At the time of the passage of the Reform Act, whistleblowing was a scorned activity often officially punished. Today, Congress approves of whistleblowing in the strongest terms and has acted often to protect whistleblowers from reprisal. Dozens of state statutes, many modeled after the Reform Act or the WPA, protect whistleblowers in both the public sector and private sector.
PROTECTION IN THE PRIVATE SECTOR
Federal legislation protects whistleblowers who work in the private sector and who report violations of a variety of federal health, safety, and environmental laws. Also, in response to fraud and misconduct by large corporations and the accountants and attorneys representing them, Congress included whistleblower protection in the Sarbanes-Oxley Act of 2002 (P.L. 107-204, 116 Stat. 802), a law addressing this misconduct. Federal whistleblower protections now cover millions of private sector employees.
The private sector provisions are administrated by the United States Department of Labor. The whistleblower provision of the Sarbanes-Oxley Act permits private-sector whistleblowers to bring an action in federal district court if the Department of Labor does not resolve their claims of reprisal in a timely manner. In those district court actions, whistleblowers are entitled to receive a trial by jury.
Like public sector whistleblowers, those in the private sector also support the public's right to know about the operations of government. The disclosures by private-sector whistleblowers often concern the misconduct of government officials as well as their employers. Disclosures concerning health or safety or the environment, likewise, may identify weaknesses in government administration or regulation. In these ways, protections of private-sector whistleblowers support the freedom of expression and the right to know as do the protections of public employees.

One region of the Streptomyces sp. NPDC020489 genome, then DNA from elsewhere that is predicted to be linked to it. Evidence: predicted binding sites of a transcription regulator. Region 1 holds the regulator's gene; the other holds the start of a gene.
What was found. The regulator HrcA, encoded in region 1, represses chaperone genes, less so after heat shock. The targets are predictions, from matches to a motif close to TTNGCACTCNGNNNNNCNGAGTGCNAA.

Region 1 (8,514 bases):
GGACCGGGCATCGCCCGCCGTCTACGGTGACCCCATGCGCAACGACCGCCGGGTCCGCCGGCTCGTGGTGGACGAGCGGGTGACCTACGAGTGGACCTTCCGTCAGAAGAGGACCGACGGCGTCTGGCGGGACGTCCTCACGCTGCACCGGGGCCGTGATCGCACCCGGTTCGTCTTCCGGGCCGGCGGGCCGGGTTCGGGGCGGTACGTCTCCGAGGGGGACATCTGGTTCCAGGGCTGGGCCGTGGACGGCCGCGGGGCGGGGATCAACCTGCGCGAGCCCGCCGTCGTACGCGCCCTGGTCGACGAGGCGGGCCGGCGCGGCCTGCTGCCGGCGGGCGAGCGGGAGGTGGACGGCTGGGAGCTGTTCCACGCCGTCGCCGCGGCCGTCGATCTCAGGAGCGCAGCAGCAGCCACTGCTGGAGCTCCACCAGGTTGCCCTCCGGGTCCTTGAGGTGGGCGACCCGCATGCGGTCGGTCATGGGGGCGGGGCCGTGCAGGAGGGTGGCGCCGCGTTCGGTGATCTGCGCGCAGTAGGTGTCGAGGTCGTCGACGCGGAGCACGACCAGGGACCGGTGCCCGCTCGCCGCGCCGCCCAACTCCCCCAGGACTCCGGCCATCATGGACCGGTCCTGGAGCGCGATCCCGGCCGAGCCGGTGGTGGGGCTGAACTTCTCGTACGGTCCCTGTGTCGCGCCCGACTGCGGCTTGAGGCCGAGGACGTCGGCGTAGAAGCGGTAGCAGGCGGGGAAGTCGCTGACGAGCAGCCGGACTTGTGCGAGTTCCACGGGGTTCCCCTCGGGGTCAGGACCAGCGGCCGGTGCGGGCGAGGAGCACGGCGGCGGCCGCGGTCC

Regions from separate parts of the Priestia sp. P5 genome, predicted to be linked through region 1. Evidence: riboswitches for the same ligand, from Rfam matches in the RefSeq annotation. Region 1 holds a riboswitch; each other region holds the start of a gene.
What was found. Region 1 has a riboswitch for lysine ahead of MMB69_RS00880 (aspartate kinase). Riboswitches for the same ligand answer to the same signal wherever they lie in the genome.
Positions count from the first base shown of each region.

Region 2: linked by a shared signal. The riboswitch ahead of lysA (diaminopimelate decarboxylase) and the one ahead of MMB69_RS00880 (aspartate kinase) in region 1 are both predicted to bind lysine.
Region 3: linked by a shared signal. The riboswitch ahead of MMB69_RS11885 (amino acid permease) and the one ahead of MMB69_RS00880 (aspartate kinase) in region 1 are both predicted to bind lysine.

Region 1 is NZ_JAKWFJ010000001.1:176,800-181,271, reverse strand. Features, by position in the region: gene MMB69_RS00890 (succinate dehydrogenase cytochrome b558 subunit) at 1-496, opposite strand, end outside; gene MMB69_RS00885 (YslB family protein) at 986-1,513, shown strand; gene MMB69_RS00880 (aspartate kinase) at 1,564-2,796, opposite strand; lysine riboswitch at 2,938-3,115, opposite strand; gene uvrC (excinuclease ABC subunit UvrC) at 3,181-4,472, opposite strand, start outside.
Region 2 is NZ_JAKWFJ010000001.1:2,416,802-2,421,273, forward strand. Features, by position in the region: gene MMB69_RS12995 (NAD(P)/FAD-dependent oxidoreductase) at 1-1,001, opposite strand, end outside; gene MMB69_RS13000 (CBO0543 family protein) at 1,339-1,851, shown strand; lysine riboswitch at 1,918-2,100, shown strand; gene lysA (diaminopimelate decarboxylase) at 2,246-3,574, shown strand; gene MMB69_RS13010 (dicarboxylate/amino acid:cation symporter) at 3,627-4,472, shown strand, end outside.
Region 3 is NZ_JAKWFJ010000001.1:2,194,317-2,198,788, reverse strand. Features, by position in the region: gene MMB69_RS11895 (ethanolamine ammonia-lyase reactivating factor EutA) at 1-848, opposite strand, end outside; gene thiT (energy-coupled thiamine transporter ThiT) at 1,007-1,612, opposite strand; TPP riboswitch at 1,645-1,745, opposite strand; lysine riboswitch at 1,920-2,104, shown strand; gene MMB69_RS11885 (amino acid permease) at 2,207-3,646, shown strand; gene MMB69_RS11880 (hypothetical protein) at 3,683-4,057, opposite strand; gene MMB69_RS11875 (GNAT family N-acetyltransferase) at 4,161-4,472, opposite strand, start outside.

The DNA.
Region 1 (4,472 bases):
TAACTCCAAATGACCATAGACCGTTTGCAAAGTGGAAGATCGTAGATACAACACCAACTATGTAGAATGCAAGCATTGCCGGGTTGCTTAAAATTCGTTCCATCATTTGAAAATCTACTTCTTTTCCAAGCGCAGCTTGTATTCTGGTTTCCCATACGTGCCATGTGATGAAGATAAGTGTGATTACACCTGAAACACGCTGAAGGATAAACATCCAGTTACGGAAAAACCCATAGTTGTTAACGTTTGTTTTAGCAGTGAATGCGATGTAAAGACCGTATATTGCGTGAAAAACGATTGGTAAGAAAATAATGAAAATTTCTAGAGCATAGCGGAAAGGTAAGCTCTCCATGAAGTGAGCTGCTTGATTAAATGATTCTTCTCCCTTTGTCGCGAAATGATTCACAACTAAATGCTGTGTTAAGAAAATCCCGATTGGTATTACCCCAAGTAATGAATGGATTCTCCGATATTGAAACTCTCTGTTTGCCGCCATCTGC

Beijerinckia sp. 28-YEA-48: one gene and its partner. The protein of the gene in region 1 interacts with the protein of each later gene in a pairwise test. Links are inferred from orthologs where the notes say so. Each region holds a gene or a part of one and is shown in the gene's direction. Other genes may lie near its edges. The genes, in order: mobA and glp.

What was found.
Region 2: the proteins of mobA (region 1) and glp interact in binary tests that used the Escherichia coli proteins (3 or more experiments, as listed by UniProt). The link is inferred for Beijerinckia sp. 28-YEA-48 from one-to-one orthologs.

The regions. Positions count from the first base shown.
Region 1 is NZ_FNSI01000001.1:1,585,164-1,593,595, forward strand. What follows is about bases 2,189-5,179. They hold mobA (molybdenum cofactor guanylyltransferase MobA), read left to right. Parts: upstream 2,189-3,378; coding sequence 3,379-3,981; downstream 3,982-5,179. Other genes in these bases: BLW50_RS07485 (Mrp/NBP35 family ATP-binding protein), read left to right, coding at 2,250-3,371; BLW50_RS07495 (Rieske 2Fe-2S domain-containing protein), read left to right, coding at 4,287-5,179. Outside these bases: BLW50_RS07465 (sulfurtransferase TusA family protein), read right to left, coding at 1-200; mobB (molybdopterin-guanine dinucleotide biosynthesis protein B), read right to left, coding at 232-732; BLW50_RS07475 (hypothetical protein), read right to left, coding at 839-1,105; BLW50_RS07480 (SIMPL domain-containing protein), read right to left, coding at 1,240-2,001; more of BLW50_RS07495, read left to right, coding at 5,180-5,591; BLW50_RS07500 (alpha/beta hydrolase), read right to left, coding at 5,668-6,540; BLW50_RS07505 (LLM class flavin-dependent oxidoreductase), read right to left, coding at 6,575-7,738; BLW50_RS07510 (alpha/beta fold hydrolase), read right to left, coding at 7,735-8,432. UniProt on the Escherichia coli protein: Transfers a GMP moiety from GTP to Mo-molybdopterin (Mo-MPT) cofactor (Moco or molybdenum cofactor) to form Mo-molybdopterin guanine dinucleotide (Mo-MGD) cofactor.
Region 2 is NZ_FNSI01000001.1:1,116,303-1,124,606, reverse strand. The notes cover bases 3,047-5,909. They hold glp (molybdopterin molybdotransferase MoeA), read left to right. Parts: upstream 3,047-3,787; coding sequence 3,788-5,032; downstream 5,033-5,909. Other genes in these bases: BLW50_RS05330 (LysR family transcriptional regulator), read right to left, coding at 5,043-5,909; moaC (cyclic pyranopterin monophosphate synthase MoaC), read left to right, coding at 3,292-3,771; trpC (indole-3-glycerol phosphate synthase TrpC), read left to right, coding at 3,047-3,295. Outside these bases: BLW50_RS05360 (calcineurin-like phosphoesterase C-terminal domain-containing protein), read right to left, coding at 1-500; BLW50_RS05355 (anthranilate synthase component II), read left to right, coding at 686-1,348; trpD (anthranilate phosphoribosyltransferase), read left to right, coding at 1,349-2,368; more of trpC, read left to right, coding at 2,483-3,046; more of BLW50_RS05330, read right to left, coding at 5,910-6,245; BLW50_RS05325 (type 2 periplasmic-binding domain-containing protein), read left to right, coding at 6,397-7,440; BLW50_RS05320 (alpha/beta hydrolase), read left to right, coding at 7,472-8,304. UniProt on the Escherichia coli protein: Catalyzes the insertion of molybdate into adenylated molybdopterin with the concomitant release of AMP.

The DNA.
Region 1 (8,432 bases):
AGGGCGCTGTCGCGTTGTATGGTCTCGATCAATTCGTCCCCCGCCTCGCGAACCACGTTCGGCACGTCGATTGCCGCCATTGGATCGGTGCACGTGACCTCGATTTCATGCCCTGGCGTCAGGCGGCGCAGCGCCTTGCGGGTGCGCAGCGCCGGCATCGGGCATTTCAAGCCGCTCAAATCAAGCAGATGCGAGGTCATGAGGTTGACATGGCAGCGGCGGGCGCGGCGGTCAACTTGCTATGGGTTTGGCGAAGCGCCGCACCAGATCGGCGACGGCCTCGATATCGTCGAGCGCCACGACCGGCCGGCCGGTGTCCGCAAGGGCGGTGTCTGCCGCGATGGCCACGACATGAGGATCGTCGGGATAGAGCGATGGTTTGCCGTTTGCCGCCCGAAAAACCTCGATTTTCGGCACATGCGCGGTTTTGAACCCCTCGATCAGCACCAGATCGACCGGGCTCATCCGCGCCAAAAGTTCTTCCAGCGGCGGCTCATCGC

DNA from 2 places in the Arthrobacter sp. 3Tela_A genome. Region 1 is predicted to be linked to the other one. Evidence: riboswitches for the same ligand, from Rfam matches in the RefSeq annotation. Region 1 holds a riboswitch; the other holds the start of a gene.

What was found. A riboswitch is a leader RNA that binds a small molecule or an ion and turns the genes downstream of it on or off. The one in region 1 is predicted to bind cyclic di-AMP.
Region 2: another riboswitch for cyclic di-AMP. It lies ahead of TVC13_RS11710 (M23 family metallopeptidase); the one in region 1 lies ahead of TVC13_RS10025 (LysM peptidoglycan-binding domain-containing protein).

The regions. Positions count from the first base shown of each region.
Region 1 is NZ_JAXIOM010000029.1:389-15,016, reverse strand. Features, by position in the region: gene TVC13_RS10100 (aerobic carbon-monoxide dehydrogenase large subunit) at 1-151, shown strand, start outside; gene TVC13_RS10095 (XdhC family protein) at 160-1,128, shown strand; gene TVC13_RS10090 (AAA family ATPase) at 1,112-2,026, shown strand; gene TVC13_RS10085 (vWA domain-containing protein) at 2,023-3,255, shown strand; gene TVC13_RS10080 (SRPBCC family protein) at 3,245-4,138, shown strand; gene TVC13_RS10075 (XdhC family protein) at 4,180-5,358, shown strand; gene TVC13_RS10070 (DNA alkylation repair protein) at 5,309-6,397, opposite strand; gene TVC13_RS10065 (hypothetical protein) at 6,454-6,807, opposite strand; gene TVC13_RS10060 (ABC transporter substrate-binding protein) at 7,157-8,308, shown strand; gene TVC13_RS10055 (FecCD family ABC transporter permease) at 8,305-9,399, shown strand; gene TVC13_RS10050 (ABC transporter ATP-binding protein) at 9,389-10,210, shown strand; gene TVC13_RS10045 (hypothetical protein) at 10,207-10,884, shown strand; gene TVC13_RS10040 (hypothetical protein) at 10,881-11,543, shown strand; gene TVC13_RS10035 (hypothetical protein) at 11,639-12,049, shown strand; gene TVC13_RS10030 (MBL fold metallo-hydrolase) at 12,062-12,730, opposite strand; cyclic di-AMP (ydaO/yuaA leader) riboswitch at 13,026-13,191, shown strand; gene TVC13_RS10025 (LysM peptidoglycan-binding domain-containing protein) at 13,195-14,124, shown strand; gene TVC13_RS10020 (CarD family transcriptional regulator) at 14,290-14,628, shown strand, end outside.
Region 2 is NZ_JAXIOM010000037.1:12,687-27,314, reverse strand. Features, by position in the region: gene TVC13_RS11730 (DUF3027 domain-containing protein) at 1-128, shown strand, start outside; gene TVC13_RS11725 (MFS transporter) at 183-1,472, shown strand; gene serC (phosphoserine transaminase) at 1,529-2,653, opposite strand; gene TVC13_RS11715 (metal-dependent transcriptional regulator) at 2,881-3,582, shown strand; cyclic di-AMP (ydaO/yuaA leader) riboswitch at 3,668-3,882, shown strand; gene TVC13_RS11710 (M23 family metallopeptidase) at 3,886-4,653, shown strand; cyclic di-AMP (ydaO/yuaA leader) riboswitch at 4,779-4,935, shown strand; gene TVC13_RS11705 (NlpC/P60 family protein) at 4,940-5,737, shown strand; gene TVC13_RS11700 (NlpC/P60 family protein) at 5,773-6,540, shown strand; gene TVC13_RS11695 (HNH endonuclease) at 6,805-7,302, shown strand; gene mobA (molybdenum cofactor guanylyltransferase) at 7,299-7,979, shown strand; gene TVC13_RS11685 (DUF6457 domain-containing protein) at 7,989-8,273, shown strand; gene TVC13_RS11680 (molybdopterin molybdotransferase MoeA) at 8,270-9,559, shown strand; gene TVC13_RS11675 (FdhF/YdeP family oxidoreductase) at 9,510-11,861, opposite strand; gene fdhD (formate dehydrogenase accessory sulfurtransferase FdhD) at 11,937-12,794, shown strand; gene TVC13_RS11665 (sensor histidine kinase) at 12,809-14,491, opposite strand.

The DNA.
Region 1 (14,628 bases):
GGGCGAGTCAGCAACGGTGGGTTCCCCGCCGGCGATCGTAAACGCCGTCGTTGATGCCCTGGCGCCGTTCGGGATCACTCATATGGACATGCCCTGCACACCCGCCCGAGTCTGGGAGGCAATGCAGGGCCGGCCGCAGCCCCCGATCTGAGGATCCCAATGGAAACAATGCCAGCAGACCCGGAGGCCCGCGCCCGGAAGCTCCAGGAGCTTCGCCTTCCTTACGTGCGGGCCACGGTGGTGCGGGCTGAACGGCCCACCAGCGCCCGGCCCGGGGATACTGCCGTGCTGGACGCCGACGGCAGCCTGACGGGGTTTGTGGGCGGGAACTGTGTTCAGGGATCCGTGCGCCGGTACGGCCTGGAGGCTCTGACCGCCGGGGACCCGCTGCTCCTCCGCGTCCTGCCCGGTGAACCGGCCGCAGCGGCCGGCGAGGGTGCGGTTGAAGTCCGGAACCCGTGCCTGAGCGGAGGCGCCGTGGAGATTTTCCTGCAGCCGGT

EXPOSING CORRUPTION AND FRAUD
Public and private sector employees are important sources of information about the corruption of government officials and fraud regarding public funds. The federal False Claims Act, after amendments in 1986 (P.L. 99-562, 100 Stat. 3153), has encouraged disclosures by both private and public employees that have led to the recovery of billions of dollars fraudulently obtained from the government. The False Claims Act contains its own whistleblower provision to protect those employees who seek to use the act to challenge fraud and misconduct. The act encourages whistleblowing not only through whistleblower protection but also by permitting them in some circumstances to receive a percentage of the funds recovered on behalf of the government.
More recently there has been a growing international consensus for whistleblower protection. Many countries in Europe, Asia, Africa, and South America have adopted provisions applying whistleblower protection to large segments of society. Several international instruments, including multinational treaties, regulations of international institutions, and codes of conduct now include protections of whistleblowers.
Whistleblower protection, like freedom of information laws and other open government provisions, supports the right of freedom of expression. This right is the foundation of democratic accountability and of democratic government.
See also: CIVIL SERVICE REFORM ACT; FREEDOM OF INFORMATION ACT.
Devine, Thomas. "The Whistleblower Protection Act of 1989: Foundation for the Modern Law of Employment Dissent." Administrative Law Review 35 (1999): 53179.
Vaughn, Robert G. "Statutory Protection of Whistleblowers in the Federal Executive Branch." University of Illinois Law Review (1982): 61567.